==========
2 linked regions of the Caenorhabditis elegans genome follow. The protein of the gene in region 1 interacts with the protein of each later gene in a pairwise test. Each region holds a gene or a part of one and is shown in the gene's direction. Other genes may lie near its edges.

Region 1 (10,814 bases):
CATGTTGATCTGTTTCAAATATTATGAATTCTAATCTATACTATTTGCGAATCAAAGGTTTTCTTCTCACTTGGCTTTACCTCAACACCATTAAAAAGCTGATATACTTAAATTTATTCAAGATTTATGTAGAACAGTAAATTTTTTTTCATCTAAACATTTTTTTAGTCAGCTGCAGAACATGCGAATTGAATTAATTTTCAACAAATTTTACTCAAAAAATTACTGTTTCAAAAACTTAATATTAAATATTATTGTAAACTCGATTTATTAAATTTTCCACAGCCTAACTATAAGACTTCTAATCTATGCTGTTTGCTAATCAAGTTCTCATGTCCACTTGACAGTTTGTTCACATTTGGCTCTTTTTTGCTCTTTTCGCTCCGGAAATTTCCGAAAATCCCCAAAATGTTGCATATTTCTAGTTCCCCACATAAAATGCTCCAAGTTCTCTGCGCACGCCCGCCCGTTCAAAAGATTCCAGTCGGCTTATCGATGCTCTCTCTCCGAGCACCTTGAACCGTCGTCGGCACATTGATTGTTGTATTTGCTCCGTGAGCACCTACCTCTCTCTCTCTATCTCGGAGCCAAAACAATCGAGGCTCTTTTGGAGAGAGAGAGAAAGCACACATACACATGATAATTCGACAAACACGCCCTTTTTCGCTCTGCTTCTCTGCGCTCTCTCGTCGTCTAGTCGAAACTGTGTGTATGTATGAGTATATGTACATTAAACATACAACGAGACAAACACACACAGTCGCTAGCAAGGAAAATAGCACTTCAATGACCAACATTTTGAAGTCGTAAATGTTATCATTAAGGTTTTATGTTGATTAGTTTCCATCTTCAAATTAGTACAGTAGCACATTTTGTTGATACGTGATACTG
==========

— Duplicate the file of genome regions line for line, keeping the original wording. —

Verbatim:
2 linked regions of the Caenorhabditis elegans genome follow. The protein of the gene in region 1 interacts with the protein of each later gene in a pairwise test. Each region holds a gene or a part of one and is shown in the gene's direction. Other genes may lie near its edges.

Region 1 (10,814 bases):
CATGTTGATCTGTTTCAAATATTATGAATTCTAATCTATACTATTTGCGAATCAAAGGTTTTCTTCTCACTTGGCTTTACCTCAACACCATTAAAAAGCTGATATACTTAAATTTATTCAAGATTTATGTAGAACAGTAAATTTTTTTTCATCTAAACATTTTTTTAGTCAGCTGCAGAACATGCGAATTGAATTAATTTTCAACAAATTTTACTCAAAAAATTACTGTTTCAAAAACTTAATATTAAATATTATTGTAAACTCGATTTATTAAATTTTCCACAGCCTAACTATAAGACTTCTAATCTATGCTGTTTGCTAATCAAGTTCTCATGTCCACTTGACAGTTTGTTCACATTTGGCTCTTTTTTGCTCTTTTCGCTCCGGAAATTTCCGAAAATCCCCAAAATGTTGCATATTTCTAGTTCCCCACATAAAATGCTCCAAGTTCTCTGCGCACGCCCGCCCGTTCAAAAGATTCCAGTCGGCTTATCGATGCTCTCTCTCCGAGCACCTTGAACCGTCGTCGGCACATTGATTGTTGTATTTGCTCCGTGAGCACCTACCTCTCTCTCTCTATCTCGGAGCCAAAACAATCGAGGCTCTTTTGGAGAGAGAGAGAAAGCACACATACACATGATAATTCGACAAACACGCCCTTTTTCGCTCTGCTTCTCTGCGCTCTCTCGTCGTCTAGTCGAAACTGTGTGTATGTATGAGTATATGTACATTAAACATACAACGAGACAAACACACACAGTCGCTAGCAAGGAAAATAGCACTTCAATGACCAACATTTTGAAGTCGTAAATGTTATCATTAAGGTTTTATGTTGATTAGTTTCCATCTTCAAATTAGTACAGTAGCACATTTTGTTGATACGTGATACTG